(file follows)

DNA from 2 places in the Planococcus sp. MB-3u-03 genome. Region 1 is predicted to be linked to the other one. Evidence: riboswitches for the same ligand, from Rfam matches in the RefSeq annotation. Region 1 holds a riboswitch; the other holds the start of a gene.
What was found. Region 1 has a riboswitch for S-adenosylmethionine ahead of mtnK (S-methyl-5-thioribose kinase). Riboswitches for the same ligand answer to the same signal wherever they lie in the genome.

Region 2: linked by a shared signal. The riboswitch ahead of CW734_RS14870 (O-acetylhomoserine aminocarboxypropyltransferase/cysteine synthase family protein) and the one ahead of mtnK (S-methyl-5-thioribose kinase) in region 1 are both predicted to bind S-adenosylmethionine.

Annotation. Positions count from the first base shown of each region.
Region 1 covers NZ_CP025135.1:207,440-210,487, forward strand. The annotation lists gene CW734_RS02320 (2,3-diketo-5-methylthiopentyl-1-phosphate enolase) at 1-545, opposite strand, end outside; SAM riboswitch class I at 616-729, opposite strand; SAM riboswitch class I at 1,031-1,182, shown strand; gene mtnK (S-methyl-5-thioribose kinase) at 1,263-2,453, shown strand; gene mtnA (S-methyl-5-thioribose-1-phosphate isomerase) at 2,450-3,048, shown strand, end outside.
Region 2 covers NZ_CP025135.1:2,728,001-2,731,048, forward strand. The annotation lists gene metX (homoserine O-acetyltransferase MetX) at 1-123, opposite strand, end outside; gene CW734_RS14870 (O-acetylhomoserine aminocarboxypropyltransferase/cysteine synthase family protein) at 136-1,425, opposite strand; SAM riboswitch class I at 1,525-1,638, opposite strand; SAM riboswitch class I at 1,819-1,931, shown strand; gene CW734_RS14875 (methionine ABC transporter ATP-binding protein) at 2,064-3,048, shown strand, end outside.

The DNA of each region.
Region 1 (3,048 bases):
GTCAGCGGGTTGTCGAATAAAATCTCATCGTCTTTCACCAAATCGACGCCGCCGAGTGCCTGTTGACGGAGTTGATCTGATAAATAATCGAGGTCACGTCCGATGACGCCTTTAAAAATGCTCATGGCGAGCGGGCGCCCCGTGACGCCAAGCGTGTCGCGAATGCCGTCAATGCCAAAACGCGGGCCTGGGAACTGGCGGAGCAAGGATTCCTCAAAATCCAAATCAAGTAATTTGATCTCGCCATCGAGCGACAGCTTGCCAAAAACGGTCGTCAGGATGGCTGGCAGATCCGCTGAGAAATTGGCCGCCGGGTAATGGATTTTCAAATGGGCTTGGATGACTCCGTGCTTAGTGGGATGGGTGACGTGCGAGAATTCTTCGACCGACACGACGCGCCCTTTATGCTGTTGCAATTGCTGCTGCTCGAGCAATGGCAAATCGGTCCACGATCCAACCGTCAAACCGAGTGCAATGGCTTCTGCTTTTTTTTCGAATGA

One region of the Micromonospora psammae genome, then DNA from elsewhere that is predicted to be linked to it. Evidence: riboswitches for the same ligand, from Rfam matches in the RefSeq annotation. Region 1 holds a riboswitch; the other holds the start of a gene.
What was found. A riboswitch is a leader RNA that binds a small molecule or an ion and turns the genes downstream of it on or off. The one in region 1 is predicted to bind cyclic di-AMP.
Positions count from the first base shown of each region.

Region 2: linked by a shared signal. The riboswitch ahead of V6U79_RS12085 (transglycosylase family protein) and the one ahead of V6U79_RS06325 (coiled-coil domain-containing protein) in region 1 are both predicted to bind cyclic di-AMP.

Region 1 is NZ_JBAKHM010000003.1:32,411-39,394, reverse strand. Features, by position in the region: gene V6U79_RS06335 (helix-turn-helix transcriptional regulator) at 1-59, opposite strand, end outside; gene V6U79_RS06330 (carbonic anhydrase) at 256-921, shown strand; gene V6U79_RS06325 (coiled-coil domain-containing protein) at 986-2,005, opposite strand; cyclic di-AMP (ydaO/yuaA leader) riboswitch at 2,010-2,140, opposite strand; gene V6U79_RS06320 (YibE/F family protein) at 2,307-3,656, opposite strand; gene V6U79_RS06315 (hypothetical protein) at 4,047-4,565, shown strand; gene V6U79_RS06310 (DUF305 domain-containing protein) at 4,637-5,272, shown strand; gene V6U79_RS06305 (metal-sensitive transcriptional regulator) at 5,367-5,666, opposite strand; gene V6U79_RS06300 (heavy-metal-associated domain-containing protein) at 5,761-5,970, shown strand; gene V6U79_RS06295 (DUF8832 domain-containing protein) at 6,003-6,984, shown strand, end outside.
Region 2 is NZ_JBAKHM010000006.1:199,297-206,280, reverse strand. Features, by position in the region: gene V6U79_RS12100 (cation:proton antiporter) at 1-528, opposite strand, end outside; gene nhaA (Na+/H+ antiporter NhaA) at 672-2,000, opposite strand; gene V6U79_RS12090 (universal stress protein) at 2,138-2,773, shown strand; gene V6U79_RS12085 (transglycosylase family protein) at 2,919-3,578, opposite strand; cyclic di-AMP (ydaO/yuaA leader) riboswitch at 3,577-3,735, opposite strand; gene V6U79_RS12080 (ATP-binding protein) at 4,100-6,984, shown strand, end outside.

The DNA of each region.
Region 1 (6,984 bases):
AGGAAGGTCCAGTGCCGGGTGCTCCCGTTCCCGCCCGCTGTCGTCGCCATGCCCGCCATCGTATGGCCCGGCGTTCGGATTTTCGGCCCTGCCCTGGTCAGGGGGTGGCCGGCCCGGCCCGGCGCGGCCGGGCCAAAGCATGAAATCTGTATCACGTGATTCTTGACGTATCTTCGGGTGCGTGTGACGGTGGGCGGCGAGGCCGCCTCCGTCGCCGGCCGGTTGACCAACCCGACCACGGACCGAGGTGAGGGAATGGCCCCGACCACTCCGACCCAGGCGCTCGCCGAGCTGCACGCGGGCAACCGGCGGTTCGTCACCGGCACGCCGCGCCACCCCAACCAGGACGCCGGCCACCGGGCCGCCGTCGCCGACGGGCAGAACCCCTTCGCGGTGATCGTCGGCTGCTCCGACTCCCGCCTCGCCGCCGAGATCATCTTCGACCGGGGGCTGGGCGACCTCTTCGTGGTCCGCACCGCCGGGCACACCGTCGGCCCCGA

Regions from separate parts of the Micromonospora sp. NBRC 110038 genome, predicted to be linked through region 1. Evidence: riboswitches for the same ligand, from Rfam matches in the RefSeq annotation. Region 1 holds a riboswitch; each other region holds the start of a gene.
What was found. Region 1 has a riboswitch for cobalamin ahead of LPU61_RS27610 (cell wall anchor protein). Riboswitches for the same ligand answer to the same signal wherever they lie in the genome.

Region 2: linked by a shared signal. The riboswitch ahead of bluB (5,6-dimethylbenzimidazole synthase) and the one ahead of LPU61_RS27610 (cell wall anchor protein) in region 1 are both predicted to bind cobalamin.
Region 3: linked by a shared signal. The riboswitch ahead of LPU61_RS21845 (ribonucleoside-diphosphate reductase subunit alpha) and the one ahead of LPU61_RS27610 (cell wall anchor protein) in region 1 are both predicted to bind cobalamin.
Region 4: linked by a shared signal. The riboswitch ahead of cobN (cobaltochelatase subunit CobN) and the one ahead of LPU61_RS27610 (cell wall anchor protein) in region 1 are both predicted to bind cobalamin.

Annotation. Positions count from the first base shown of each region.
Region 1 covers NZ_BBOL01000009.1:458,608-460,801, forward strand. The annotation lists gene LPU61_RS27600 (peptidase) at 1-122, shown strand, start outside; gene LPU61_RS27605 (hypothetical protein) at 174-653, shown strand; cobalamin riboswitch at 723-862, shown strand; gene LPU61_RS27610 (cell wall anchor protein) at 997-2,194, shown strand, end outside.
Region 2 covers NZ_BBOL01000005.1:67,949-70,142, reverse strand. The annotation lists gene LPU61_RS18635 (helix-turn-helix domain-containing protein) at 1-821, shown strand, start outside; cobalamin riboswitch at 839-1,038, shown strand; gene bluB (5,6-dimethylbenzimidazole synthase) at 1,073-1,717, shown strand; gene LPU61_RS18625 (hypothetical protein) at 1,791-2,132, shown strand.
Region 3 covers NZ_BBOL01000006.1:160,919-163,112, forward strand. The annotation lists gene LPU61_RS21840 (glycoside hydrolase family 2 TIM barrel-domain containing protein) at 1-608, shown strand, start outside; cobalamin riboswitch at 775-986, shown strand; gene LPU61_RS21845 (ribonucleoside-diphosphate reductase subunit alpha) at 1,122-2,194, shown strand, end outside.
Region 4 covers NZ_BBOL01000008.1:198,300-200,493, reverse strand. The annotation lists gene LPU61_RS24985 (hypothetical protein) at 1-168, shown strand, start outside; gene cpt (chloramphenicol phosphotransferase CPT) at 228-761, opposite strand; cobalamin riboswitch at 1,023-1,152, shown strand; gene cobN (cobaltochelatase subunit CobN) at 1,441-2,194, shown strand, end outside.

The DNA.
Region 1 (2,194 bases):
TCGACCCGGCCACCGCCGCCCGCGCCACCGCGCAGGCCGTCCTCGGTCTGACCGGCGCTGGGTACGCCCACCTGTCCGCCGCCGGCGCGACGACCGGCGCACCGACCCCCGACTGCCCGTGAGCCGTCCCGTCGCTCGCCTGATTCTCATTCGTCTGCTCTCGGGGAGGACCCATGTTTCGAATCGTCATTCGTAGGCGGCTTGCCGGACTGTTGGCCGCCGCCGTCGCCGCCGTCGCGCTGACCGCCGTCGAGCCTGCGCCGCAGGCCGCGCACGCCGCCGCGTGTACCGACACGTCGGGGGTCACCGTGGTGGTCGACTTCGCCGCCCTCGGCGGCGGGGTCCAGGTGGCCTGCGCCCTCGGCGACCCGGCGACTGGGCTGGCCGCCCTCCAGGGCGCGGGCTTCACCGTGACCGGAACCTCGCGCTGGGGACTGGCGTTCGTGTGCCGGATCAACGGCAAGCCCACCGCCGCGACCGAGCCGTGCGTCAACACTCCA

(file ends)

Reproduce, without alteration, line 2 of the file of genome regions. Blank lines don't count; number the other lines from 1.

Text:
What was found. Region 1 has a riboswitch for S-adenosylmethionine ahead of mtnK (S-methyl-5-thioribose kinase). Riboswitches for the same ligand answer to the same signal wherever they lie in the genome.